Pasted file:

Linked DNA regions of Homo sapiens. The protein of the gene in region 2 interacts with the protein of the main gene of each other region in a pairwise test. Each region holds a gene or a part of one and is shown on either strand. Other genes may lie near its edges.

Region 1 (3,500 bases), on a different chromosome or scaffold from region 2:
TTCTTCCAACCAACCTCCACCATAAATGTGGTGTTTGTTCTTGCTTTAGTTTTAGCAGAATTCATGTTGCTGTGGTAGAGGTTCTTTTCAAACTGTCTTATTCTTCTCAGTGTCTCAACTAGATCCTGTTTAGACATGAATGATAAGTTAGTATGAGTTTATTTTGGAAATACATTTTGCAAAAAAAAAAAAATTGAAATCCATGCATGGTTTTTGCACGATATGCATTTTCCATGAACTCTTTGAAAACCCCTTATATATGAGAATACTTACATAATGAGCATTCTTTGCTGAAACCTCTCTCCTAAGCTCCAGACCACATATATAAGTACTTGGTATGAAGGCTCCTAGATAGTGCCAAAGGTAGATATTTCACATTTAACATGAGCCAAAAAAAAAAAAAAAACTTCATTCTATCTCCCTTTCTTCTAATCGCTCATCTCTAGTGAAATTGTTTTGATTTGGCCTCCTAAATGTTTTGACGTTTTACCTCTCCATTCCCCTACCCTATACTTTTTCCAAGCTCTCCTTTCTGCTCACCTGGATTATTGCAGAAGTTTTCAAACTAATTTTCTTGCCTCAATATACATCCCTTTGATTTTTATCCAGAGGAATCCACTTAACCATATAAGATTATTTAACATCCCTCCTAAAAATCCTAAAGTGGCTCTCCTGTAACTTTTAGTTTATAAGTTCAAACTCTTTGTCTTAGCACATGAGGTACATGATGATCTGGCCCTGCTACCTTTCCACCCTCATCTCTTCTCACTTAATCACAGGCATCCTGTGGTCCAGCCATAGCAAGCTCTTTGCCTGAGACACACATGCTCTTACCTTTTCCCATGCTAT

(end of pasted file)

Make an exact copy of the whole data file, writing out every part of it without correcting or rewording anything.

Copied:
Linked DNA regions of Homo sapiens. The protein of the gene in region 2 interacts with the protein of the main gene of each other region in a pairwise test. Each region holds a gene or a part of one and is shown on either strand. Other genes may lie near its edges.

Region 1 (3,500 bases), on a different chromosome or scaffold from region 2:
TTCTTCCAACCAACCTCCACCATAAATGTGGTGTTTGTTCTTGCTTTAGTTTTAGCAGAATTCATGTTGCTGTGGTAGAGGTTCTTTTCAAACTGTCTTATTCTTCTCAGTGTCTCAACTAGATCCTGTTTAGACATGAATGATAAGTTAGTATGAGTTTATTTTGGAAATACATTTTGCAAAAAAAAAAAAATTGAAATCCATGCATGGTTTTTGCACGATATGCATTTTCCATGAACTCTTTGAAAACCCCTTATATATGAGAATACTTACATAATGAGCATTCTTTGCTGAAACCTCTCTCCTAAGCTCCAGACCACATATATAAGTACTTGGTATGAAGGCTCCTAGATAGTGCCAAAGGTAGATATTTCACATTTAACATGAGCCAAAAAAAAAAAAAAAACTTCATTCTATCTCCCTTTCTTCTAATCGCTCATCTCTAGTGAAATTGTTTTGATTTGGCCTCCTAAATGTTTTGACGTTTTACCTCTCCATTCCCCTACCCTATACTTTTTCCAAGCTCTCCTTTCTGCTCACCTGGATTATTGCAGAAGTTTTCAAACTAATTTTCTTGCCTCAATATACATCCCTTTGATTTTTATCCAGAGGAATCCACTTAACCATATAAGATTATTTAACATCCCTCCTAAAAATCCTAAAGTGGCTCTCCTGTAACTTTTAGTTTATAAGTTCAAACTCTTTGTCTTAGCACATGAGGTACATGATGATCTGGCCCTGCTACCTTTCCACCCTCATCTCTTCTCACTTAATCACAGGCATCCTGTGGTCCAGCCATAGCAAGCTCTTTGCCTGAGACACACATGCTCTTACCTTTTCCCATGCTAT